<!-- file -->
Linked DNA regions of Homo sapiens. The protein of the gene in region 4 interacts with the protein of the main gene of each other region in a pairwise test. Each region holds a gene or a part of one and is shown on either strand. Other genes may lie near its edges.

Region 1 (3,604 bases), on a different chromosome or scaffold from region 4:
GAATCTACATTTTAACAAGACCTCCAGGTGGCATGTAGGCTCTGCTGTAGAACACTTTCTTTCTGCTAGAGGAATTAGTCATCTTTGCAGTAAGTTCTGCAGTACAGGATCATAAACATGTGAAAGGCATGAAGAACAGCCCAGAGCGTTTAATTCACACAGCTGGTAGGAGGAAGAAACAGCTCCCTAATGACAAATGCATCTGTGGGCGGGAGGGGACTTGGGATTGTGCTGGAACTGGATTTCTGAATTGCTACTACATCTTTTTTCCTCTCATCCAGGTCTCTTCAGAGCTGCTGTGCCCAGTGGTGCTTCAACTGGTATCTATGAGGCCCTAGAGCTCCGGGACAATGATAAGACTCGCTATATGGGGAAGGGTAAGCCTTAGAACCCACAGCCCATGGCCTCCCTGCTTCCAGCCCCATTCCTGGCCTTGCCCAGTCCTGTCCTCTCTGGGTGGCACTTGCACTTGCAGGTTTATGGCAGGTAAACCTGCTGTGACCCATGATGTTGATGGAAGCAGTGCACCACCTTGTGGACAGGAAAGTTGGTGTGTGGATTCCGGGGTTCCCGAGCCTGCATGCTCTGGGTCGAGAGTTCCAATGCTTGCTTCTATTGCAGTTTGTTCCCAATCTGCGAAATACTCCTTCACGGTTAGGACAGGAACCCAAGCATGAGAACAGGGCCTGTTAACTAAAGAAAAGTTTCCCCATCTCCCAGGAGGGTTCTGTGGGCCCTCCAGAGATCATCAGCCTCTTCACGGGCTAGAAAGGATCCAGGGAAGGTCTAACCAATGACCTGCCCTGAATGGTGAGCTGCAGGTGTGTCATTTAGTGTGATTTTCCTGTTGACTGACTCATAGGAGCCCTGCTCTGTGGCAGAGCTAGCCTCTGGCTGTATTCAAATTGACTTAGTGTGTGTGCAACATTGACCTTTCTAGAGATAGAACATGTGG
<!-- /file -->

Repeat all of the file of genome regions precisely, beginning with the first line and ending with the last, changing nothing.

Linked DNA regions of Homo sapiens. The protein of the gene in region 4 interacts with the protein of the main gene of each other region in a pairwise test. Each region holds a gene or a part of one and is shown on either strand. Other genes may lie near its edges.

Region 1 (3,604 bases), on a different chromosome or scaffold from region 4:
GAATCTACATTTTAACAAGACCTCCAGGTGGCATGTAGGCTCTGCTGTAGAACACTTTCTTTCTGCTAGAGGAATTAGTCATCTTTGCAGTAAGTTCTGCAGTACAGGATCATAAACATGTGAAAGGCATGAAGAACAGCCCAGAGCGTTTAATTCACACAGCTGGTAGGAGGAAGAAACAGCTCCCTAATGACAAATGCATCTGTGGGCGGGAGGGGACTTGGGATTGTGCTGGAACTGGATTTCTGAATTGCTACTACATCTTTTTTCCTCTCATCCAGGTCTCTTCAGAGCTGCTGTGCCCAGTGGTGCTTCAACTGGTATCTATGAGGCCCTAGAGCTCCGGGACAATGATAAGACTCGCTATATGGGGAAGGGTAAGCCTTAGAACCCACAGCCCATGGCCTCCCTGCTTCCAGCCCCATTCCTGGCCTTGCCCAGTCCTGTCCTCTCTGGGTGGCACTTGCACTTGCAGGTTTATGGCAGGTAAACCTGCTGTGACCCATGATGTTGATGGAAGCAGTGCACCACCTTGTGGACAGGAAAGTTGGTGTGTGGATTCCGGGGTTCCCGAGCCTGCATGCTCTGGGTCGAGAGTTCCAATGCTTGCTTCTATTGCAGTTTGTTCCCAATCTGCGAAATACTCCTTCACGGTTAGGACAGGAACCCAAGCATGAGAACAGGGCCTGTTAACTAAAGAAAAGTTTCCCCATCTCCCAGGAGGGTTCTGTGGGCCCTCCAGAGATCATCAGCCTCTTCACGGGCTAGAAAGGATCCAGGGAAGGTCTAACCAATGACCTGCCCTGAATGGTGAGCTGCAGGTGTGTCATTTAGTGTGATTTTCCTGTTGACTGACTCATAGGAGCCCTGCTCTGTGGCAGAGCTAGCCTCTGGCTGTATTCAAATTGACTTAGTGTGTGTGCAACATTGACCTTTCTAGAGATAGAACATGTGG